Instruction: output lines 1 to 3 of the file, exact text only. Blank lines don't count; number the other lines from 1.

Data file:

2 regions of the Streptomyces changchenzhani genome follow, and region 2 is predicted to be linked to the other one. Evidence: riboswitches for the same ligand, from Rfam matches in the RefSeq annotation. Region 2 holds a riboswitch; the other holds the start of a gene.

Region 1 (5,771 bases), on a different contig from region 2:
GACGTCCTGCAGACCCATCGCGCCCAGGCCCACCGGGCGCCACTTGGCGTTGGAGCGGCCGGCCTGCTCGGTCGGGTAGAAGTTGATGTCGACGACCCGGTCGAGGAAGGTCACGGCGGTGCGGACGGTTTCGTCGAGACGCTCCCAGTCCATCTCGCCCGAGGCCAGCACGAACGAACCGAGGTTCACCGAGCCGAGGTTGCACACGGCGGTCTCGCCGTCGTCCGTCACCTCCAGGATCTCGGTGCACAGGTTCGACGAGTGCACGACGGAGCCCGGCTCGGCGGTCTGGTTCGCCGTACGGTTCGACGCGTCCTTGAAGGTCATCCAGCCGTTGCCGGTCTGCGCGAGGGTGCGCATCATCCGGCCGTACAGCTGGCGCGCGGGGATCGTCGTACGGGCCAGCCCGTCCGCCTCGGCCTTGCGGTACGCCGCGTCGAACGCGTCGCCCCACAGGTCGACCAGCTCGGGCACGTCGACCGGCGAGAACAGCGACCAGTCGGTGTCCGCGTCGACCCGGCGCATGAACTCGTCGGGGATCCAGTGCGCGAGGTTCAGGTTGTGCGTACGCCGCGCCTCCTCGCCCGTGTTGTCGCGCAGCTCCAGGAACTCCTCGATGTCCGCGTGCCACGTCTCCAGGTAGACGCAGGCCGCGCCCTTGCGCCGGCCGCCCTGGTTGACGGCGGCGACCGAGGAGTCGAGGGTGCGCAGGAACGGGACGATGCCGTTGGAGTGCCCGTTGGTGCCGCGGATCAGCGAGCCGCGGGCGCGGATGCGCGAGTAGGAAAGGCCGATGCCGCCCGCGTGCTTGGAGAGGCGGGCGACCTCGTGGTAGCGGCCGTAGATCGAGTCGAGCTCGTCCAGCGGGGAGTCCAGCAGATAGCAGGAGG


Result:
2 regions of the Streptomyces changchenzhani genome follow, and region 2 is predicted to be linked to the other one. Evidence: riboswitches for the same ligand, from Rfam matches in the RefSeq annotation. Region 2 holds a riboswitch; the other holds the start of a gene.

Region 1 (5,771 bases), on a different contig from region 2:
GACGTCCTGCAGACCCATCGCGCCCAGGCCCACCGGGCGCCACTTGGCGTTGGAGCGGCCGGCCTGCTCGGTCGGGTAGAAGTTGATGTCGACGACCCGGTCGAGGAAGGTCACGGCGGTGCGGACGGTTTCGTCGAGACGCTCCCAGTCCATCTCGCCCGAGGCCAGCACGAACGAACCGAGGTTCACCGAGCCGAGGTTGCACACGGCGGTCTCGCCGTCGTCCGTCACCTCCAGGATCTCGGTGCACAGGTTCGACGAGTGCACGACGGAGCCCGGCTCGGCGGTCTGGTTCGCCGTACGGTTCGACGCGTCCTTGAAGGTCATCCAGCCGTTGCCGGTCTGCGCGAGGGTGCGCATCATCCGGCCGTACAGCTGGCGCGCGGGGATCGTCGTACGGGCCAGCCCGTCCGCCTCGGCCTTGCGGTACGCCGCGTCGAACGCGTCGCCCCACAGGTCGACCAGCTCGGGCACGTCGACCGGCGAGAACAGCGACCAGTCGGTGTCCGCGTCGACCCGGCGCATGAACTCGTCGGGGATCCAGTGCGCGAGGTTCAGGTTGTGCGTACGCCGCGCCTCCTCGCCCGTGTTGTCGCGCAGCTCCAGGAACTCCTCGATGTCCGCGTGCCACGTCTCCAGGTAGACGCAGGCCGCGCCCTTGCGCCGGCCGCCCTGGTTGACGGCGGCGACCGAGGAGTCGAGGGTGCGCAGGAACGGGACGATGCCGTTGGAGTGCCCGTTGGTGCCGCGGATCAGCGAGCCGCGGGCGCGGATGCGCGAGTAGGAAAGGCCGATGCCGCCCGCGTGCTTGGAGAGGCGGGCGACCTCGTGGTAGCGGCCGTAGATCGAGTCGAGCTCGTCCAGCGGGGAGTCCAGCAGATAGCAGGAGG